|The future shows a flying PAL-V car whizzing above the lines of traffic stuck|
* New design can fly 300 miles on one fuel tank
It may seem like science fiction, but experts have started creating a road network in the sky that could accommodate thousands of flying cars.
Scientists say that land vehicles that can convert into flying machines are now close enough to becoming a reality that there is a real practical need to develop a digital network in the clouds.
The complex interlinking skyways will allow the commuters of tomorrow to jet propel their way to and from work safely.
The complex aerial grid would allow workers to step out of their house straight into their own personal plane and reach work in half the time.
Aerospace Engineers hope the innovation would finally solve the huge congestion problem which regularly cripple Britain's road network and cause a huge headache for drivers.
The team at Liverpool University plan to use GPS technology combined with hi-tech detection and avoidance systems to avoid collisions.
It is hoped that the equipment would enable thousands of machines, known as Personal Air and Land Vehicles (PAL-Vs), to take to the skies at any one time.
One recently revealed James Bond-style prototype car plane features rotary blades which along with the propeller can be electronically packed away to create a land vehicle in just ten minutes.
This can then be driven like a car which, according to the Dutch company behind the concept, can hit a speed of 60mph in eight seconds.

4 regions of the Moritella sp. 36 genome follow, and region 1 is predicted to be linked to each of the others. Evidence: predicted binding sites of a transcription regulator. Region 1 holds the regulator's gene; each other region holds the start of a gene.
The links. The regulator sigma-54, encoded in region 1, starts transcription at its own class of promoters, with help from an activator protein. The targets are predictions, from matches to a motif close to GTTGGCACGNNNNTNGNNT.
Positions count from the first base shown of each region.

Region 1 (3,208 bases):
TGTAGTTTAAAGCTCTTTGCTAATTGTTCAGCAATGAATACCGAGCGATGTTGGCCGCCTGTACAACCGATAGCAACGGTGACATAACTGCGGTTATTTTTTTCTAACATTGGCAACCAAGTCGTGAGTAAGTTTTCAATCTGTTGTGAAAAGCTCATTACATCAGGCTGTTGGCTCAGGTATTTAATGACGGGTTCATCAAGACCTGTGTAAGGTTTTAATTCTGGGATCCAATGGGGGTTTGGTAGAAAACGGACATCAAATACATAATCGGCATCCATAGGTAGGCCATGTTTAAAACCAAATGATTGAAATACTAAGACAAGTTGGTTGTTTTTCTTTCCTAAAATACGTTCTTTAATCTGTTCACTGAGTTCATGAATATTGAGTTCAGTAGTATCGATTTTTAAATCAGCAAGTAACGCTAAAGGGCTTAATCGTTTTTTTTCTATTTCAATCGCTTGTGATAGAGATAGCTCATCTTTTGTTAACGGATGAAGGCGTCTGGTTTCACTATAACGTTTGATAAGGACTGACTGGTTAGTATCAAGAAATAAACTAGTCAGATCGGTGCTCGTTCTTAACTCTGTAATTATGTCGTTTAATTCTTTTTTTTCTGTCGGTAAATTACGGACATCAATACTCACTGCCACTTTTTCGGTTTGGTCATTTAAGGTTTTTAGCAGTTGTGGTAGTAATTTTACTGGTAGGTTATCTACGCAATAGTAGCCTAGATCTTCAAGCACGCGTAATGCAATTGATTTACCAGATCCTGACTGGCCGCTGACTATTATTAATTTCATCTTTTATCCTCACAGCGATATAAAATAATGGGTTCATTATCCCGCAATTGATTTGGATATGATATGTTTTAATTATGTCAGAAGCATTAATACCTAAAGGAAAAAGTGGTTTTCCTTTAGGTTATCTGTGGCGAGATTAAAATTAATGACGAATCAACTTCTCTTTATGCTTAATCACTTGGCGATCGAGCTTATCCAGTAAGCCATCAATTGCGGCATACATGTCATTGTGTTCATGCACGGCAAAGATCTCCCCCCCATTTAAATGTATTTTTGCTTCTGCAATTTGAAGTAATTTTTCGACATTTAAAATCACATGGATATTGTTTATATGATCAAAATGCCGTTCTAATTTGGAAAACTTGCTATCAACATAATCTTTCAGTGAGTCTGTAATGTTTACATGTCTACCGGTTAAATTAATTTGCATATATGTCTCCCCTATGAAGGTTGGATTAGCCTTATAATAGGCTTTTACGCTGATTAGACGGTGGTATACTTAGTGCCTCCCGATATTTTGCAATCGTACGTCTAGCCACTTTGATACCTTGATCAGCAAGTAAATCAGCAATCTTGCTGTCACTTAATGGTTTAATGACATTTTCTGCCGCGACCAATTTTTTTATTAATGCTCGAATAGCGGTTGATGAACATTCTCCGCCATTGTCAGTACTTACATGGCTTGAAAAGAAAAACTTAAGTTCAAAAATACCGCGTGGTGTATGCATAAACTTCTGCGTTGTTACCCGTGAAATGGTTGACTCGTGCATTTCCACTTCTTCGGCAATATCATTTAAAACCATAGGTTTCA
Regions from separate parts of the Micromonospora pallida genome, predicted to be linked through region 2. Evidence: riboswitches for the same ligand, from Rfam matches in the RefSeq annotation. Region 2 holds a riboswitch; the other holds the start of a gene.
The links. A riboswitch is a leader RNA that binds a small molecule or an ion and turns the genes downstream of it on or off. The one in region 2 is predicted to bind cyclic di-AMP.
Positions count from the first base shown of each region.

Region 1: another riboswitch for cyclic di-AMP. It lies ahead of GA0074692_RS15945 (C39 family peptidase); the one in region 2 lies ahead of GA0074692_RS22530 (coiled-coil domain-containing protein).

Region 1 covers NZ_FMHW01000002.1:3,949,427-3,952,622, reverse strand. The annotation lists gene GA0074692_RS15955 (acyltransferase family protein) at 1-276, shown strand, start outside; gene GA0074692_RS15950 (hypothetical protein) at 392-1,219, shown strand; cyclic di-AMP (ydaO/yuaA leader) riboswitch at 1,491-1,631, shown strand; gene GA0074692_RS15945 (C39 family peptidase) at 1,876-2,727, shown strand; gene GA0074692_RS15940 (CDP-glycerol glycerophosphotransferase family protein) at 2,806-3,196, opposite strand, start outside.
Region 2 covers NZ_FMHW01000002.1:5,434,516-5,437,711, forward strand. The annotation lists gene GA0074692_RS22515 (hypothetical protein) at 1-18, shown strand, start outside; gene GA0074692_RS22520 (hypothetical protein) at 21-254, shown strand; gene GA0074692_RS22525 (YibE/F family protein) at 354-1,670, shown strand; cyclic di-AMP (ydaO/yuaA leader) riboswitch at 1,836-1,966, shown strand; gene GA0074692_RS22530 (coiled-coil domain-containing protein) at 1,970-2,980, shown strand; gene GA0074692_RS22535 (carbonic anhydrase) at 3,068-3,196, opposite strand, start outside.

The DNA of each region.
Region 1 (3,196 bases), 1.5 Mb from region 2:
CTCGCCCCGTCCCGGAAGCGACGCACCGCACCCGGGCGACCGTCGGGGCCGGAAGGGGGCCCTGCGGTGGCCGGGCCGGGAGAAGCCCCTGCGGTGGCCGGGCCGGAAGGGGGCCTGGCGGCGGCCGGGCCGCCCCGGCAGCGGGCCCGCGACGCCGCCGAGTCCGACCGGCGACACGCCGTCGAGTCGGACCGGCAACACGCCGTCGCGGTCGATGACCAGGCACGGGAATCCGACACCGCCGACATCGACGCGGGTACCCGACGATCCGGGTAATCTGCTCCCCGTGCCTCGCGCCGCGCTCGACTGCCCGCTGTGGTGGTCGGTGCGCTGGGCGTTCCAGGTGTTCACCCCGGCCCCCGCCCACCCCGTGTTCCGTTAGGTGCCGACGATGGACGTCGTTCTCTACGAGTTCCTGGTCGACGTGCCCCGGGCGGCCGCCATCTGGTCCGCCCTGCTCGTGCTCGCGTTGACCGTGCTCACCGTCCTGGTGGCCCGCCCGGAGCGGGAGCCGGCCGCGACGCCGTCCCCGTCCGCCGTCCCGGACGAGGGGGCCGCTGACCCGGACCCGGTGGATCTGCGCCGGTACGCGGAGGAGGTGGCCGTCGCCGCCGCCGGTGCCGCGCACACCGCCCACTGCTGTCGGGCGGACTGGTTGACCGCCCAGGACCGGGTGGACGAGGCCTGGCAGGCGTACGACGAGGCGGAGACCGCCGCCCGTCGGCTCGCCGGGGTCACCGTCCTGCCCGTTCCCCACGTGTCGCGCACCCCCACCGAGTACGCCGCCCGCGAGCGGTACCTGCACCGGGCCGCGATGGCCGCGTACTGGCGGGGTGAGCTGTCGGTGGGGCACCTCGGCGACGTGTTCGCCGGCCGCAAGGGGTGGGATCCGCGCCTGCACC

Although it could cut a journey time from Liverpool to London to just an hour, at a current asking price of £150,000 and costly flying lessons required it is only affordable to society's high fliers.
However, flying taxis like the one in Fifth Element could be available for hire at a fraction of the cost.
According to Mike Jump who is heading up the digital mapping scheme says the possibility of regular sky travel is only 20-30 years away.
In an attempt to reduce the risk of crashes, the new flight paths will avoid big airports such as Heathrow and Gatwick.
The PAL-V planes will also fly much lower than modern passenger jets - a height of between 1,000ft and 1,500ft, to reduce the risk even more.
Scientists at Lausanne in Switzerland have also been assisting in the project and have tested 10 prototype machines flying in the air simultaneously.
Nasa is developing its own project in the U.S. to rival the British / European effort.
HIGH FLIER: HOW DOES THE FLYING CAR MEASURE UP?
This design for the futuristic flying car that could whizz through the skies at lightning speeds will certainly get speed junkies excited.
It is claimed the aircraft 'drives like a sports car' on the road and within a few minutes is ready for take-off.
When it is in the air, the PAL-V works in the same fashion as a gyrocopter - using lift generated by a rotor and forward speed produced by a foldable push propeller on the back.
PAL-V claim its 'roadable aircraft' will be able to accelerate from 0-60mph in eight seconds as a car and have a top airborne and road speed of 112mph.
Capacity: It might be a tight squeeze, but the three wheel flying machine can fit two people inside. It can carry a cargo of up to 230kgs - well above the average weight of two adults. On the road, with the rotors tucked away it measures four metres in length and it's width and height are just 1.6 metres - slimmer than most current road cars.
Road Performance: On land it can reach a maximum speed of 112mph and goes from 0-60 in just eight seconds. It can do 12km to the litre and has a range of 750 miles.
Flight Performance: In the air the PAL-V can also hit 112mph and needs to be going at a minimum speed of 50mph to stay in the sky. It needs just 165 metres to take off and 30 metres to land. It is not as fuel efficient in the air mode compared to the car mode, using 36 litres per hour. When it is floating above the land it has a range of up to 315 miles. It takes just 10 minutes to convert the £150,000 plane into a car.
|The prototype of the PAL-V gyrocopter which could be a common sight in the skies|
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